7.  Finally, the Internet Architecture Board could make a claim based
       on its charter [RFC2850], which states that:

      The RFC series constitutes the archival publication channel
      for Internet Standards and for other contributions by the
      Internet research and engineering community. RFCs are available
      free of charge to anyone via the Internet. The IAB must approve
      the appointment of an organization to act as RFC Editor and the
      general policy followed by the RFC Editor.

       This text makes it clear that the RFC Series is much broader in
       scope than the IETF, and limits the IAB's authority to matters of
       general policy.

   A reasonable conclusion from the above is that none of the I*
   organisations (IETF Trust, IETF LLC, IETF, IESG, IAB or ISOC) can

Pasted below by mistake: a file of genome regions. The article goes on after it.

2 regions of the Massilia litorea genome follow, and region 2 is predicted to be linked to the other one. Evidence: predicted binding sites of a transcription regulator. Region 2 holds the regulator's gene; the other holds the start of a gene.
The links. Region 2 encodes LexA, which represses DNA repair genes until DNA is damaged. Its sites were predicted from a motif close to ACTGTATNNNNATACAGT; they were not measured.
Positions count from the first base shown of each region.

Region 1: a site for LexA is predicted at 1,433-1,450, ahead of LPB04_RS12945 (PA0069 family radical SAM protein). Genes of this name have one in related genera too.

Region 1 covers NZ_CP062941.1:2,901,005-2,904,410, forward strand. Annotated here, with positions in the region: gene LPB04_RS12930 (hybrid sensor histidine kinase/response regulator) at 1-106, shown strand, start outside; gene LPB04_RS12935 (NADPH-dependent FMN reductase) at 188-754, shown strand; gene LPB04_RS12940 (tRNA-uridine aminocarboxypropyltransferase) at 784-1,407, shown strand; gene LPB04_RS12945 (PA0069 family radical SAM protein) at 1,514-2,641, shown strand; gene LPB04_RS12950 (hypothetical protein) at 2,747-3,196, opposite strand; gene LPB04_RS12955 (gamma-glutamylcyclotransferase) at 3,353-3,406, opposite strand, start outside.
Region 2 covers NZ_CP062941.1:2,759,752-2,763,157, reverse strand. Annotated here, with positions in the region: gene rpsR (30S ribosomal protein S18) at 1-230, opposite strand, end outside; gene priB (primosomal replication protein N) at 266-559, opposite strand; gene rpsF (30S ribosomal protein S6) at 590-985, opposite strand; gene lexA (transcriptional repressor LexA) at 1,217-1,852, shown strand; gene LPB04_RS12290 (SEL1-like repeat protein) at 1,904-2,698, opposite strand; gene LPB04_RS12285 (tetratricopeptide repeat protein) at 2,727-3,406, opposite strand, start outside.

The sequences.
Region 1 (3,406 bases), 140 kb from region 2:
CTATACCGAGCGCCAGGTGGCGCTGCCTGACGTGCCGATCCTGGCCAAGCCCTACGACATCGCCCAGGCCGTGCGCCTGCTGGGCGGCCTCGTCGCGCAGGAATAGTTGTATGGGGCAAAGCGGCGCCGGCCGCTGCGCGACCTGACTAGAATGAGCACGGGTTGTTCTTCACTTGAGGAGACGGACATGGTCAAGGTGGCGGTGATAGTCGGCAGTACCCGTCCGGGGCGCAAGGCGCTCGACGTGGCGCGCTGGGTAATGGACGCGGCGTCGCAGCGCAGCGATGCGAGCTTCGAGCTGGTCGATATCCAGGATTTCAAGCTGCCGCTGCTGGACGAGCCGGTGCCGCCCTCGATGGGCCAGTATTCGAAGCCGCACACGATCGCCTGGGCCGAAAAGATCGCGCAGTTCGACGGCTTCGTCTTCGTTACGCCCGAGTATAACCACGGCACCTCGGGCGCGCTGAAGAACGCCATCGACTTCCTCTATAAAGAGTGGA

claim exclusivity of ownership or control over the RFC Series.

   Despite the limited authority granted by its own charter, the IAB has
   published various RFCs about the Series as a whole.  I quote here
   from two in particular.

   Firstly, [RFC8729] states as follows:

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   The RFC Series is the archival series dedicated to documenting
   Internet technical specifications, including general contributions
   from the Internet research and engineering community as well as
   standards documents.

   RFCs are available free of charge to anyone via the Internet.


   The RFC Editor is an expert technical editor and series editor,
   acting to support the mission of the RFC Series.  As such, the RFC
   Editor is the implementer handling the editorial management of the
   RFC Series, in accordance with the defined processes.  In addition,
   the RFC Editor is expected to be the expert and prime mover in
   discussions about policies for editing, publishing, and archiving


   The IAB monitors the effectiveness of the policies in force and their
   implementation to ensure that the RFC Editor activity meets the
   editorial management and document publication needs as referenced in
   this document.  In the event of serious non-conformance, the IAB,